If fall is the time for networks to learn their lessons, winter is the season to make a few repairs.
That may involve a production company abandoning ship ("Blue Skies") for "A Whole New Ballgame" on ABC, keeping some of the cast intact and bringing on a star name. Or starting over from scratch, banking on familiar faces: There's Delta Burke on CBS reviving an old character in a new city ("Women of the House") and Cybill Shepherd on the same network trying something fresh and personal in "Cybill." And look, isn't that Eldin from "Murphy Brown" mixing it up with Generation X'ers as the owner of a bike messenger service in Manhattan ("Double Rush")?
If you're the adventurous Fox network, though, you go beyond retro for a refigured Sunday night and introduce "Get Smart"--with the same Maxwell Smart and Agent 99 playing their real age.
Over the next three pages is a look at three shows that arose from the midseason shuffle.
It's been a long day for Cybill Shepherd on the set of her new CBS comedy series, aptly titled "Cybill," which bowed last Monday after "Murphy Brown."
Shepherd, 44, is lying down in her trailer, stifling several yawns. She's been rehearsing as well as filming for the better part of the day. And, in less than three hours, she'll be filming in front of a studio audience.
"Last time we did a show we went until 2 in the morning," she says, with yet another yawn.
It's been 10 years since Shepherd, who is executive producer of "Cybill," teamed with then-newcomer Bruce Willis in the innovative ABC detective series "Moonlighting."
'Cybill" creator and executive producer Chuck Lorre ("Grace Under Fire") hopes Shepherd's new series also will push the conventions of the genre.
"I am hoping to create a show that is appointment television, something I would want to run home and see and hope the audience agrees," he says.
The slightly naughty, bawdy comedy finds Shepherd playing 40ish Cybill Sheridan, a working actress in Los Angeles. She's been divorced twice and is the mother of two daughters. Tom Wopat plays hubby No. 1, professional stuntman Jeff Robbins. Dedee Pfeiffer (Michelle's younger sister), is oldest daughter Rachel, who is conservative, married and pregnant.
Alan Rosenberg ("Civil Wars," "L.A. Law") plays ex-spouse Ira Woodbine, a neurotic novelist; Alicia Witt plays their brooding 16-year-old daughter, Zoey. Christine Baranski rounds out the cast as Cybill's best friend, Maryann, a rich divorcee and alumna of the Betty Ford Clinic. Several popular movie and TV stars also will be making cameos in the show.
Executive producer Jay Daniel, who worked with Shepherd for four years on "Moonlighting" and with Roseanne for five years on "Roseanne," contacted Shepherd about returning to series TV.
"I saw Candice Bergen accepting an Emmy and thought, 'Why isn't Cybill back on TV in a series? She should be.' " So he called her and pitched the twice-divorced mother of three the idea of doing a sitcom based somewhat on her own life. "Because a 40ish career woman, two ex-husbands, a teen-age daughter who is heading down the road to womanhood, there is gold to be mined there," Daniel says.
Shepherd says she had been approached by CBS about four years ago to do a series, but wasn't ready to return to a weekly show. Daniel's concept, though, interested her.
"The idea of trying to do something that hasn't been seen before and dealing with issues of aging and a woman being in her prime, feeling really that you are at your peak and the best in your life," Shepherd says. "But in our culture women are not treated like this.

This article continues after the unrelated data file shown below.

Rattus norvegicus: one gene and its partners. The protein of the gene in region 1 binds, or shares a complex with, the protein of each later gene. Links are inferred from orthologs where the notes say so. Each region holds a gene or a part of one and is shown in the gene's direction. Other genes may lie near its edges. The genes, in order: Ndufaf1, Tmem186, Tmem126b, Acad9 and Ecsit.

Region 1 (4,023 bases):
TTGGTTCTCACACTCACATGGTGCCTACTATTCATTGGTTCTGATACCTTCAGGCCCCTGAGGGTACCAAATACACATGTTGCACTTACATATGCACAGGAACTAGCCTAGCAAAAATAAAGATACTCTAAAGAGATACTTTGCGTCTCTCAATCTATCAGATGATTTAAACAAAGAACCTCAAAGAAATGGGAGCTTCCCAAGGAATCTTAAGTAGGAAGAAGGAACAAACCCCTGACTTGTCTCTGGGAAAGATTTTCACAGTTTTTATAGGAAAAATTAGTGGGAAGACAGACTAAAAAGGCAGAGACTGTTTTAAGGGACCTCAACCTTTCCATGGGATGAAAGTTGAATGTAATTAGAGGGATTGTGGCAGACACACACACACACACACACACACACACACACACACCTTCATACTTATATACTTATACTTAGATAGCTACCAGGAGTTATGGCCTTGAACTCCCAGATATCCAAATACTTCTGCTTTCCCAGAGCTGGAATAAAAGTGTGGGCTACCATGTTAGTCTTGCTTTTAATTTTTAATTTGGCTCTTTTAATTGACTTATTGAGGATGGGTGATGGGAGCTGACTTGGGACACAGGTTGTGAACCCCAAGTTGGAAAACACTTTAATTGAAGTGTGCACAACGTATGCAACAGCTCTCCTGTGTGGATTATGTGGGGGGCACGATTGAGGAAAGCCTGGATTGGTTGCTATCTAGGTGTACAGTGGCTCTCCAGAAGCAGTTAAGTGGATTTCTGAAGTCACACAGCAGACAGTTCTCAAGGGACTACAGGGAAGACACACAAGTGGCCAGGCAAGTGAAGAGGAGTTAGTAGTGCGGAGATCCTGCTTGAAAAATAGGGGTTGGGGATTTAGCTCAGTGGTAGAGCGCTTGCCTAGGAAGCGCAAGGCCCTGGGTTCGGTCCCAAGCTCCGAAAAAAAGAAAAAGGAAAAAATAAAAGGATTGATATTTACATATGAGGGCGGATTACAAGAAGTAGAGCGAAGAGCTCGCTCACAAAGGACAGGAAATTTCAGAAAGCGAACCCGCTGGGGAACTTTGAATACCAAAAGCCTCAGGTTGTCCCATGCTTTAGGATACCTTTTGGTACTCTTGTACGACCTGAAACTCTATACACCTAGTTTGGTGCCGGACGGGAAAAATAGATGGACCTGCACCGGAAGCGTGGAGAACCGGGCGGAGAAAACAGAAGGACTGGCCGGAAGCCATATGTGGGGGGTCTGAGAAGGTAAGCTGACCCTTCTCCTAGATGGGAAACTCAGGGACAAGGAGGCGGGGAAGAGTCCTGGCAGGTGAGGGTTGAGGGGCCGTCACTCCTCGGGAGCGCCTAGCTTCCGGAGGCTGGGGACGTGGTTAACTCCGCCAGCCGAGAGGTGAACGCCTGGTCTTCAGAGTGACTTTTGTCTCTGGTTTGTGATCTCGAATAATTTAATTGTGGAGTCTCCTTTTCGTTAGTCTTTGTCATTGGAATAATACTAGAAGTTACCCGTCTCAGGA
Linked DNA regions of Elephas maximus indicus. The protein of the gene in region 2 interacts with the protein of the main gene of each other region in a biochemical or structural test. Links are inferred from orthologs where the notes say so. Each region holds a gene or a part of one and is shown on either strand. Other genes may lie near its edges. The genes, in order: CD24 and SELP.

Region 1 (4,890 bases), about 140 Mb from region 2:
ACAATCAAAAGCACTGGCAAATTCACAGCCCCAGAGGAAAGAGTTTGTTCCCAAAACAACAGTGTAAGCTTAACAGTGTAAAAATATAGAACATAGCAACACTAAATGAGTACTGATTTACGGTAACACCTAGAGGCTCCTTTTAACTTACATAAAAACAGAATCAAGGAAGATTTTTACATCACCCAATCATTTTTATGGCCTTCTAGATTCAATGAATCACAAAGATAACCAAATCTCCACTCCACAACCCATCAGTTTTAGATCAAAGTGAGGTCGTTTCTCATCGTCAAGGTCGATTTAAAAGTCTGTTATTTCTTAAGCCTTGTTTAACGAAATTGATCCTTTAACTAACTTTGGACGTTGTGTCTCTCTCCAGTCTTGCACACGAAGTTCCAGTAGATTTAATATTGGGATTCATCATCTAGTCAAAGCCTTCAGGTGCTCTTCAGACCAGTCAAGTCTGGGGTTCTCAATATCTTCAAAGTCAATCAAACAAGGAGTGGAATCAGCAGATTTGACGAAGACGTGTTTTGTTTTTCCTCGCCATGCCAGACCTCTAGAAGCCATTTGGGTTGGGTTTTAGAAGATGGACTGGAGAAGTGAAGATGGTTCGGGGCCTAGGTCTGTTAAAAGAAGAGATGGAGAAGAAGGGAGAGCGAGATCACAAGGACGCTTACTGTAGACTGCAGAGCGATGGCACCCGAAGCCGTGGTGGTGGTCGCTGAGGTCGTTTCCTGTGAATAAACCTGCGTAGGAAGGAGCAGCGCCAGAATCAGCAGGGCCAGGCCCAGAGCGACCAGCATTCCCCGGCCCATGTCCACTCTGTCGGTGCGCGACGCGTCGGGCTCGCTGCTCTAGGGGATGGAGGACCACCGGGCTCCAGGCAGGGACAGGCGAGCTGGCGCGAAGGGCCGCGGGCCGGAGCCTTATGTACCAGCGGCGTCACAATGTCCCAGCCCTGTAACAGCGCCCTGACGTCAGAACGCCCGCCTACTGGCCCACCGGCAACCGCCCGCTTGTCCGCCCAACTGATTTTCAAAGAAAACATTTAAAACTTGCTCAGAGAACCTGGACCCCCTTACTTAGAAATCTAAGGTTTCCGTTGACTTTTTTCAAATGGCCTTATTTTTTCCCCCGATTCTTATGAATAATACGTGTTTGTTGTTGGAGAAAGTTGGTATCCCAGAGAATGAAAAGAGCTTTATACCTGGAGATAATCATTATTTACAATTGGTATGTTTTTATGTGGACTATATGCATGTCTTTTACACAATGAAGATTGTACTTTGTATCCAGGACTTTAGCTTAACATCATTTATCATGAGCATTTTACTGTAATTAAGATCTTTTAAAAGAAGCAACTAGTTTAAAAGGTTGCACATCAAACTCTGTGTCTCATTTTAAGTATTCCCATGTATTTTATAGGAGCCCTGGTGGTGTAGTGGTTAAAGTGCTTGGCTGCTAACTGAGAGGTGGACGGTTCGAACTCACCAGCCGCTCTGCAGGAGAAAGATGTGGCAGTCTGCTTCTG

The two worked on the concept and took the idea to ABC, CBS and NBC. "We actually got a commitment from all three networks for 13 episodes," Daniel says. They ended up with Carsey-Warner Company ("The Cosby Show," "Roseanne," "Grace Under Fire").
Once Shepherd and Daniel hooked up with executive producers Marcy Carsey, Tom Werner and Caryn Mandabach, Chuck Lorre came on aboard to create the show.
Lorre was intrigued with making Cybill an actress but not a star. "I thought Los Angeles would be a great place to put it because it is an incredibly exciting city," Lorre says. "I thought it would be a character in the show. The city could peak through the curtain every once in awhile. I didn't want to make fun of L.A."
Nor did he want to make the series too "Hollywood" for audiences. "I tried to reassure everybody that the show would not be about show business," Lorre says. "It is about a woman who is in show business, but it is about her friends and her husbands and her love affairs and raising her children. The universal theme is 'Oh, God. I am going to be a grandmother.' Not, 'I am having trouble finding an agent.' "
Lorre's main job was to make sure he captured Shepherd's own voice for Cybill. "She is an incredible lady," he says. "She's vibrant, exciting and she has her own mind. She let me spend time with her during the summer. I just tried to write a character that would really fit her like a glove."
Shepherd feels a real kinship with the small-screen Cybill. "I've had a great good fortune," she says. "I don't want to diminish the fact I've worked very hard and tried my utmost to be ready for the opportunities when they came knocking. But two things happened in my career that didn't happen to my character: one is 'The Last Picture Show' and the other is 'Moonlighting.'
"I know what it is like to be Cybill Sheridan. I did the second guest-starring role on a 'Fantasy Island'. There was a period in my life before 'Moonlighting' that the only job I could get was regional theater. I know what the rejection is like because you never stop being rejected in this business."
Lorre believes "the audience is going to fall in love with her all over again just like they did in 'Moonlighting.' It is easy to fall in love with Cybill Shepherd. She is a nice lady."
"Cybill" airs Mondays at 9:30 p.m on CBS.